N-palmitoyl-ethanolamine (PEA) induces peripheral antinociceptive effect by ATP-sensitive K+-channel activation.J Pharmacol Sci. 2012; 118(2):156-60.JP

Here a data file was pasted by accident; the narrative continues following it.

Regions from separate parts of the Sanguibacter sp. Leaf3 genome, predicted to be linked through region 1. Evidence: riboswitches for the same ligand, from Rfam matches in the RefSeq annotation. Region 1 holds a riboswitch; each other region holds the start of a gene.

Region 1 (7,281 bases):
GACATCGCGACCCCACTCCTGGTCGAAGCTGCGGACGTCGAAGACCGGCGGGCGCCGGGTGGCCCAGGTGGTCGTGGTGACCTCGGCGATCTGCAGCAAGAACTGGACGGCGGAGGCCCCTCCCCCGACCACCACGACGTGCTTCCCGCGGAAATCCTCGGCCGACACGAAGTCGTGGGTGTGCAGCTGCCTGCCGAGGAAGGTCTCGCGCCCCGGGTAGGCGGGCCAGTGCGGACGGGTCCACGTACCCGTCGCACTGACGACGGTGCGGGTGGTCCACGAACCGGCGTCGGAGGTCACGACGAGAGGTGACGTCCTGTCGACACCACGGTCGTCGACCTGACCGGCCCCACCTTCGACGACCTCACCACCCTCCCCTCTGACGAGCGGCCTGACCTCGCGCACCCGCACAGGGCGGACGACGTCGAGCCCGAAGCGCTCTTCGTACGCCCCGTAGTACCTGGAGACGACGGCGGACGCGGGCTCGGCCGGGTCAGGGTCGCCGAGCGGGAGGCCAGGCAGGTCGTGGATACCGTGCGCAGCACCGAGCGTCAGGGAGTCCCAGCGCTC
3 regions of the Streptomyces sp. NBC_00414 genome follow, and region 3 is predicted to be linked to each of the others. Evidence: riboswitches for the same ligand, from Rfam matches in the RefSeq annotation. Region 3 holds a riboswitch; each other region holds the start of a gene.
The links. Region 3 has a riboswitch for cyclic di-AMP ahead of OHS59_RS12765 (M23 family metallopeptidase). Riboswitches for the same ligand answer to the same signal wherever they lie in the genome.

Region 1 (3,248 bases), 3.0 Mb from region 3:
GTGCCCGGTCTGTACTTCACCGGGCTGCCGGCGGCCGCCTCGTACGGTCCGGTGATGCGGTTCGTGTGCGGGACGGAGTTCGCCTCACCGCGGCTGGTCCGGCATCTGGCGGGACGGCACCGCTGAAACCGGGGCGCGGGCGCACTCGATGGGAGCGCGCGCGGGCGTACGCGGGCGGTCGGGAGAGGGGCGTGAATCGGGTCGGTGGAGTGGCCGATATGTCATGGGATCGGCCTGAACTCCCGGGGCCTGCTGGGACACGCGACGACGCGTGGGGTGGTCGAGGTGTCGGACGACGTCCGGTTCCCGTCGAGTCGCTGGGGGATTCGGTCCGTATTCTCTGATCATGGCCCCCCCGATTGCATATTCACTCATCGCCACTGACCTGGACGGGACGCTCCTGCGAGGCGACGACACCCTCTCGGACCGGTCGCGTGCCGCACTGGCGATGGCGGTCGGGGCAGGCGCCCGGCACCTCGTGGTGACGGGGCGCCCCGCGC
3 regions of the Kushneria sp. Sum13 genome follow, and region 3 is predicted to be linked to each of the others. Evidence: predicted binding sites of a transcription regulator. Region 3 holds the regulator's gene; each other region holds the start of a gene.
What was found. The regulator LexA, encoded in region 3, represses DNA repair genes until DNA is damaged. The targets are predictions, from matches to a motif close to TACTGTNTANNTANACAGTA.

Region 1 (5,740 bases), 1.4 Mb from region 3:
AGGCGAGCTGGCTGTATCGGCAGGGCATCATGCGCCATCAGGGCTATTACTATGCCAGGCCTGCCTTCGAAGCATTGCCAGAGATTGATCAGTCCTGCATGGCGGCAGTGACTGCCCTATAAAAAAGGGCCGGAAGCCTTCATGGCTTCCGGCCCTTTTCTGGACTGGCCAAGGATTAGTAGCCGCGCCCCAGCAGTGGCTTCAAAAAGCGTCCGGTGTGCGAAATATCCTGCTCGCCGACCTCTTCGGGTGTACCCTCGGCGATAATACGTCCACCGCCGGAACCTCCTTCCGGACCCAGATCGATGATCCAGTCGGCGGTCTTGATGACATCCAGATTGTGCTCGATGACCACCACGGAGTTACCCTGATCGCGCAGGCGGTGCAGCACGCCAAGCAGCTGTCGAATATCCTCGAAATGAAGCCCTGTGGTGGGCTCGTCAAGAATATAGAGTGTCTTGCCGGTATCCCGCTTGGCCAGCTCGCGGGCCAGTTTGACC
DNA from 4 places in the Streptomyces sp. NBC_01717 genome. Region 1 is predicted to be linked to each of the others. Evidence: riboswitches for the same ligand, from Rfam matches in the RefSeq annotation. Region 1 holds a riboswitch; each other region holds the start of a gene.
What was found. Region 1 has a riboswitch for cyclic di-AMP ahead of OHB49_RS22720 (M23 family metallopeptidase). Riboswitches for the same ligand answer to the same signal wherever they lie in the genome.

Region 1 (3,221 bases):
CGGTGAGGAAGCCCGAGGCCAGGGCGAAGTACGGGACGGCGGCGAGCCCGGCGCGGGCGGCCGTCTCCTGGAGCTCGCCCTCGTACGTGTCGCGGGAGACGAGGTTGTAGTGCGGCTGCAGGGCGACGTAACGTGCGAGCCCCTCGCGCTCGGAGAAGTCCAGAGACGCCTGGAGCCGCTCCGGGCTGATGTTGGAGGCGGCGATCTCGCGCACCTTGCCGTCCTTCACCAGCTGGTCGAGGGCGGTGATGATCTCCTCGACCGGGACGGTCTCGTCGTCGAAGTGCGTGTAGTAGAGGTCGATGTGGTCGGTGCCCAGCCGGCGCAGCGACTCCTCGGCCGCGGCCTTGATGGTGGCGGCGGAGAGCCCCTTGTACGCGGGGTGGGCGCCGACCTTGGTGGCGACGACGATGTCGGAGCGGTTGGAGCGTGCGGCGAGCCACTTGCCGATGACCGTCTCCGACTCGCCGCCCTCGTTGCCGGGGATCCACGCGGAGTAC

Although the antinociceptive effects of N-palmitoyl-ethanolamine (PEA) were first characterized nearly 50 years ago, the identity of the mechanism that mediates these actions has not been elucidated. The present study investigated the contribution of K(+) channels on peripheral antinociception induced by the CB(2) agonist PEA. Nociceptive thresholds to mechanical paw stimulation of Wistar rats treated with intraplantar prostaglandin E(2) to induce hyperalgesia were measured, and other agents were also given by local injection. PEA (5, 10, and 20 µg/paw) elicited a local peripheral antinociceptive effect. This effect was antagonized by glibenclamide, a selective blocker of ATP-sensitive K(+) channels (20, 40, and 80 µg/paw). In addition, neither the voltage-dependent K(+) channel-specific blocker tetraethylammonium (30 µg/paw) nor the small and large conductance blockers of Ca(2+)-activated K(+) channels, dequalinium (50 µg/paw) and paxilline (20 µg/paw), respectively, were able to block the local antinociceptive effect of PEA. These results indicate that the activation of ATP-sensitive K(+) channels could be the mechanism that induces peripheral antinociception by PEA and that voltage-dependent K(+) channels and small and large conductance Ca(2+)-activated K(+) channels do not appear to be involved in this mechanism.